One important thing to keep in mind is that the herd immunity threshold depends on the transmissibility of the disease. Strict implementation of non-pharmaceutical interventions (mandatory universal masking, social distancing, gathering restrictions) around the herd immunity threshold is a very efficient way to reduce the total size of the epidemic, by reducing the overshoot. For this, we need strict lockdowns. Milder interventions like night curfew, weekend lockdown, etc may not work. An extended period is needed to break the viral chain. Implementing aggressive controls for even a short period around the herd immunity threshold reduces the overshoot and prevents many cases that would have occurred without controls.
Every large country has controlled fierce outbreaks of new variants by multiple lockdowns like UK, South Africa, France, etc. Only Israel could contain their epidemic with massive inoculations, but India is no Israel. There the variant was different (B117) which did not have any impact on vaccine effectiveness, the country population was small, and the employed vaccine was a highly potent one (Pfizer’s mRNA). Vaccines will have their impact, provided we choose and use them judiciously.
Judicious use of Covid vaccines: Need of the hour!
We are in a race against time to get global transmission rates low enough to prevent the emergence and spread of new variants. Put simply, the game has changed, and a successful global rollout of current vaccines by itself is no longer a guarantee of victory. Still, large scale vaccination may count provided we use them judiciously. We need to be judicious while planning our vaccination drive. It should have a significant impact at the population level and should counter any future surge. As stated above, we need to massively ramp up the speed of inoculation. The currently employed vaccines, Covishield and Covaxin may have limited impact on the major Indian variants, particularly newly detected variants having E484K mutation. The B1618 variant has this mutation which is known to have an ‘immune escape’ property, which means currently employed vaccines may be less efficacious. The presence of E484K mutation in the B1618 variant is particularly worrisome since this `immune evading’ mutant is also present in South Africa’s SA B1351. The AstraZeneca vaccine (parent vaccine of Covishield) vaccine failed to offer any protection against the South African variant, B1351. Even the Sputnik-V was found significantly less effective against the SA B1351 variant.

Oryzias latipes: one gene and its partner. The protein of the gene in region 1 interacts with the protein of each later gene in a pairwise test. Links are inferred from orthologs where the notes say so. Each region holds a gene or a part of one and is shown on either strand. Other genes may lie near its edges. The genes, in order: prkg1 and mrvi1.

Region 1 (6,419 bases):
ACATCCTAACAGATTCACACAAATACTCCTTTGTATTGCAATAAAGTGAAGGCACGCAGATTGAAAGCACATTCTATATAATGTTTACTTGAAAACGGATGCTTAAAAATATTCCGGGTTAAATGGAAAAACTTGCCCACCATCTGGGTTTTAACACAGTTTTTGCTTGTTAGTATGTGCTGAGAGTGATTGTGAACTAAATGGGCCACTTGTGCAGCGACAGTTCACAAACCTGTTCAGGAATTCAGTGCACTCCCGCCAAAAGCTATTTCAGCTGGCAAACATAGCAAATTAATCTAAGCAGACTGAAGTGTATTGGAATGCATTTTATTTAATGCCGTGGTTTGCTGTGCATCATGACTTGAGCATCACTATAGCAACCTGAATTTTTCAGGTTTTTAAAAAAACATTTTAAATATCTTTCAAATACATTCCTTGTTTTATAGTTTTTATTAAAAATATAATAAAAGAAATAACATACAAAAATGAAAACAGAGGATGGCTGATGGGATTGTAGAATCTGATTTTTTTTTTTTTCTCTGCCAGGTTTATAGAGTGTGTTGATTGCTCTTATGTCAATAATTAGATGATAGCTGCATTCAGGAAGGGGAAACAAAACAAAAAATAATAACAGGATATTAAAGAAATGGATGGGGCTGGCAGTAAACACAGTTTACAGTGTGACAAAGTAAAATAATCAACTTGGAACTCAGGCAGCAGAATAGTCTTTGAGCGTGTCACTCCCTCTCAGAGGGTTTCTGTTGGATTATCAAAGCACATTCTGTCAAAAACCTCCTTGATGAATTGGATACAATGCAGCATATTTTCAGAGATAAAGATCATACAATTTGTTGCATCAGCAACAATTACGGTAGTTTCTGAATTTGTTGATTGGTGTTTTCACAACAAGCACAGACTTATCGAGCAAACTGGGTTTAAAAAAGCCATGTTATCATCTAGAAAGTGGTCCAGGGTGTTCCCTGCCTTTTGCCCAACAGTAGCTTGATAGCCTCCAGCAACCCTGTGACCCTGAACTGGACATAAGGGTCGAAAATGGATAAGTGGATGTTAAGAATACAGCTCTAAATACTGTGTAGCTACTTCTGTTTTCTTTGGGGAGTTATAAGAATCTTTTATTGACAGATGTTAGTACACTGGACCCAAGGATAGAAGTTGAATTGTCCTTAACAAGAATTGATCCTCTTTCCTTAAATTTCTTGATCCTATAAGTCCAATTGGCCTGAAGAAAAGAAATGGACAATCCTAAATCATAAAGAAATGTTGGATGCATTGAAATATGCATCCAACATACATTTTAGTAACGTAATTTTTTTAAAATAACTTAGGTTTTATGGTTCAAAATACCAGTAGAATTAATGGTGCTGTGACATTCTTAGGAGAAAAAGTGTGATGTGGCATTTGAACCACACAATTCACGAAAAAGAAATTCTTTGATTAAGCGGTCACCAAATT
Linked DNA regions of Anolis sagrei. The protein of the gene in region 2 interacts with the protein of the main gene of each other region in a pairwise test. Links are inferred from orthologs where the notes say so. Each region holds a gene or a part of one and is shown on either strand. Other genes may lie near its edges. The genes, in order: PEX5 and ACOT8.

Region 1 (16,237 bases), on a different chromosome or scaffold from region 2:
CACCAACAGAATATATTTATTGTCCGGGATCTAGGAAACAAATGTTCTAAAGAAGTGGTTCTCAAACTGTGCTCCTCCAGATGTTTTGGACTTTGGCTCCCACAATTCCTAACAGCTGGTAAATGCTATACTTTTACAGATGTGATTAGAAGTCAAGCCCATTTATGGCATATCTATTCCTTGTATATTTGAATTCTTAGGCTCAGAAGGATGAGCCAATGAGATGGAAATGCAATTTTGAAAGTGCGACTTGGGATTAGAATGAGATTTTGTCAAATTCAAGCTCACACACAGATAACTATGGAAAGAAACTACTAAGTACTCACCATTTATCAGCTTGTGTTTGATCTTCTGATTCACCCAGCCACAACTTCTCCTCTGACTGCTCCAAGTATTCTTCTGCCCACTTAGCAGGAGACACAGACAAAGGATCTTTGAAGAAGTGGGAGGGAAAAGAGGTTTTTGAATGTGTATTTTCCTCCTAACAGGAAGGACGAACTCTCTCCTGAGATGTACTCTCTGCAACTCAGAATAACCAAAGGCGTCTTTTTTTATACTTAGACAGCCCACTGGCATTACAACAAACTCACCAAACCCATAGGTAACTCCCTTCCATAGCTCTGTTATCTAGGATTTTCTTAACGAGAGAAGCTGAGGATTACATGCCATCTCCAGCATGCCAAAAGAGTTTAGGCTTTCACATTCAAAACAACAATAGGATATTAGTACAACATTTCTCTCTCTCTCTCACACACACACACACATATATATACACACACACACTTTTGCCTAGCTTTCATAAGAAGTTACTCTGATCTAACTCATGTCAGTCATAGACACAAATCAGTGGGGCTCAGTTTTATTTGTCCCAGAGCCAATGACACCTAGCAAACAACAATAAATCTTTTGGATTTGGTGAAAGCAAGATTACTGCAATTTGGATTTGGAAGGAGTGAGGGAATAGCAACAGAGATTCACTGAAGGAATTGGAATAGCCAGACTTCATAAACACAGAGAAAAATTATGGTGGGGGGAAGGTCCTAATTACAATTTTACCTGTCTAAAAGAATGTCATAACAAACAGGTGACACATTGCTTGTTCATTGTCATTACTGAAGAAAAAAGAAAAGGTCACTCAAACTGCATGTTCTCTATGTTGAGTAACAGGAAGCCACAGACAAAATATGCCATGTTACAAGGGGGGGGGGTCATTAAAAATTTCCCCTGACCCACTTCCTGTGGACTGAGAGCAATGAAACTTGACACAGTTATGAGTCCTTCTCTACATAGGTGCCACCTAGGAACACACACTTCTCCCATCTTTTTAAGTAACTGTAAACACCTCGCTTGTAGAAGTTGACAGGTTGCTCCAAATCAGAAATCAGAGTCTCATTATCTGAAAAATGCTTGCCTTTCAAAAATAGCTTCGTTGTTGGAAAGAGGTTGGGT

According to a recent study, Covaxin though seems to work against B117 and B1617, it has not been tested against any variant having E484K including B1618. Similarly, a study by the Centre for Cellular and Molecular Biology (CCMB) finds that Covishield also protects against B1617. Even the Sputnik-V was found significantly less effective against the SA B1351 variant.
Two covid vaccines, JNJ’s Adv26 and Novavax’s protein subunit vaccine have found to offer reasonable protection against the B1351 variant in the field efficacy trial in South Africa. Hence, both these vaccines have a better chance of providing good protection against the E484K mutation containing variant (B1618) than the other vaccines. This variant can spread widely and may soon replace the existing wild strain, D614G. Mass use of the vaccines effective against these new variants can build useful population immunity to prevent the next wave of the pandemic.
Ideally, the public health policies should be guided by science, not by the programmatic feasibility. Every effort should be made to take an evidence-based decision that may serve immediate and future purposes. There is no point inoculating billion people with a jab that may not accord requisite protection against the circulating virus.
(The writer is former National Convener, Indian Academy of Paediatrics, Committee on Immunization. Views are personal.)